Media Contact

Meredith Curtis Goode, 443-310-9946,

April 7, 2022

Progress Made to Establish Community Repair and Reinvestment Fund

ANNAPOLIS, MD – Two bills to legalize marijuana have passed both chambers of the General Assembly. HB 1 puts the issue on the ballot this November and the HB 837 does some positive things:

  • Reduces the waiting period to expunge simple possession of marijuana to one year and, by July 1, 2024, requires all records where simple possession was the only charge to be automatically expunged.
  • Opportunity for people to have their records expunged for possession with intent to distribute after 3 years.
  • Increase in an allowed personal amount from 10 grams to 1.5 ounces.
  • Allow for homegrow for up to 2 plants per household.
  • Establish of Community Repair and Reinvestment fund, which will bring tax revenues from the industry directly to communities impacted by the “war on drugs”.

There is more work to be done, because some important elements are not included in HB 837:

  • Does not allow for more expansive vacatur and expungement opportunities needed to repair harm to individual Marylanders.
  • Keeps criminal penalties for possession over the civil use amount and for possession with intent to distribute (PWID), which given Maryland’s history will be enforced in a racially biased way.
  • Does not address 4th amendment violations caused by the use of odor searches, which gives police an excuse to racially profile and search Marylanders.
  • Does not establish and regulate the cannabis industry (this legislature says it will address this in the 2023 session).
  • Also, adds a prohibition to the state’s open container law that no occupant of the car is allowed to smoke marijuana, which could ultimately contribute to more race-based traffic stops and searches. 

The Community Reinvestment and Repair Fund will bring resources back to the communities most impacted by the war on drugs when the industry is established. This is a very important victory. Going forward, we need to increase the percentage of the proceeds from taxes on Maryland’s new legal market that go to repair the harm in the communities targeted for biased enforcement for decades.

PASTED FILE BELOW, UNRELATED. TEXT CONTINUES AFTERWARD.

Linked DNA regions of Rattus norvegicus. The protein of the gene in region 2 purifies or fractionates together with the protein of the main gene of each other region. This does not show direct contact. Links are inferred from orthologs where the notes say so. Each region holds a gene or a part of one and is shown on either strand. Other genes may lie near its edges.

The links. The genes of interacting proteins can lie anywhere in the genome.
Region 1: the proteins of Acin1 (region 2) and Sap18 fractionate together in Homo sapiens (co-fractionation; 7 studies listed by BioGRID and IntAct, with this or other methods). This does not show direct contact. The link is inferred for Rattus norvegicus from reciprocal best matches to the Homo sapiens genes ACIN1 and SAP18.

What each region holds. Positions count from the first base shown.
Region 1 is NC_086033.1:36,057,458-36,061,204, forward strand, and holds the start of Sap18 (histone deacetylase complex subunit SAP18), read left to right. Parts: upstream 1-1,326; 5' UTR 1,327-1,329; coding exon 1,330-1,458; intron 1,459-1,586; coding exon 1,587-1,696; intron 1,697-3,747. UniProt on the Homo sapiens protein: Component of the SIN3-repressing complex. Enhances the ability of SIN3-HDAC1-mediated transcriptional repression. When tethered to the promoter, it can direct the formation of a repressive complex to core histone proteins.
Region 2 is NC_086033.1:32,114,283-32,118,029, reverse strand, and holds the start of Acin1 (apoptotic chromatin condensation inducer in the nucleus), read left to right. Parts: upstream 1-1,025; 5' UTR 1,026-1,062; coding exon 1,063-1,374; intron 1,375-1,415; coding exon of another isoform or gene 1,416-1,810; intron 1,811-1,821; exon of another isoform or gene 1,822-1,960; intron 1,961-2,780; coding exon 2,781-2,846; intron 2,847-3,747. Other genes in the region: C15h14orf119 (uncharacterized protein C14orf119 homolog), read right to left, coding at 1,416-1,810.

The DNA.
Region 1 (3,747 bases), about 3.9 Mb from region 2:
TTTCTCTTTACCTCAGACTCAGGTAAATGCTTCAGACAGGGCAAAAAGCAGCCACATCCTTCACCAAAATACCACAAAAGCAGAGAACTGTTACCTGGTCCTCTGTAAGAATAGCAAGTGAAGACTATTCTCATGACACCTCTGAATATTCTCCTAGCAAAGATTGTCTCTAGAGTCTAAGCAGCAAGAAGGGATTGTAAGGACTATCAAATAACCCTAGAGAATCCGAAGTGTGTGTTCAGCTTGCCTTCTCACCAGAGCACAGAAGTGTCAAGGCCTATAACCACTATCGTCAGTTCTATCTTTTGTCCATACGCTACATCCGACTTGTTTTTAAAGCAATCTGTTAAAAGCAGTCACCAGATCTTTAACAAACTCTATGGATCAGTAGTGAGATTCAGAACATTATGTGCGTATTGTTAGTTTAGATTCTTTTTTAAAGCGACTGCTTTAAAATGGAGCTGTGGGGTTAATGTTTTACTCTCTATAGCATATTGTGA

With passage of this bill, the biggest concern is the criminal penalties for possession above the civil use amount and for possession with intent to distribute. Additionally, the final bill fails to prohibit police from conducting warrantless searches of a person’s car solely based on the odor of marijuana. Black people will get hit hard with these given the way that Black people are disproportionately stopped and charged with marijuana related charges now. In fact, even though Black people and white people use marijuana at the same rates, 70% of people charged with cannabis related charges in MD are Black.

Senator Jill P. Carter put an amendment on the floor to take out the criminal penalties, but the amendment was rejected, including by many senators who support a legal market. This is disturbing, and something that the many groups who care about centering race equity in Maryland’s marijuana legalization are going to call attention to and that our elected leaders must address.

It is important to remember that Marylanders support these elements that center racial justice in marijuana legalization. In a recent poll commissioned by the national ACLU, expanding legislation to include measures to protect citizens and address the impact of drug enforcement policies has the potential to strengthen support further. This includes the 65% of voters more likely to support legalization if it includes stopping the practice by police of using the odor of marijuana as the only probable cause or justification to perform a warrantless search; 13% say this has no impact on their support. Nearly a third of voters, 32%, who do not currently support legalization say this makes them more likely to do so.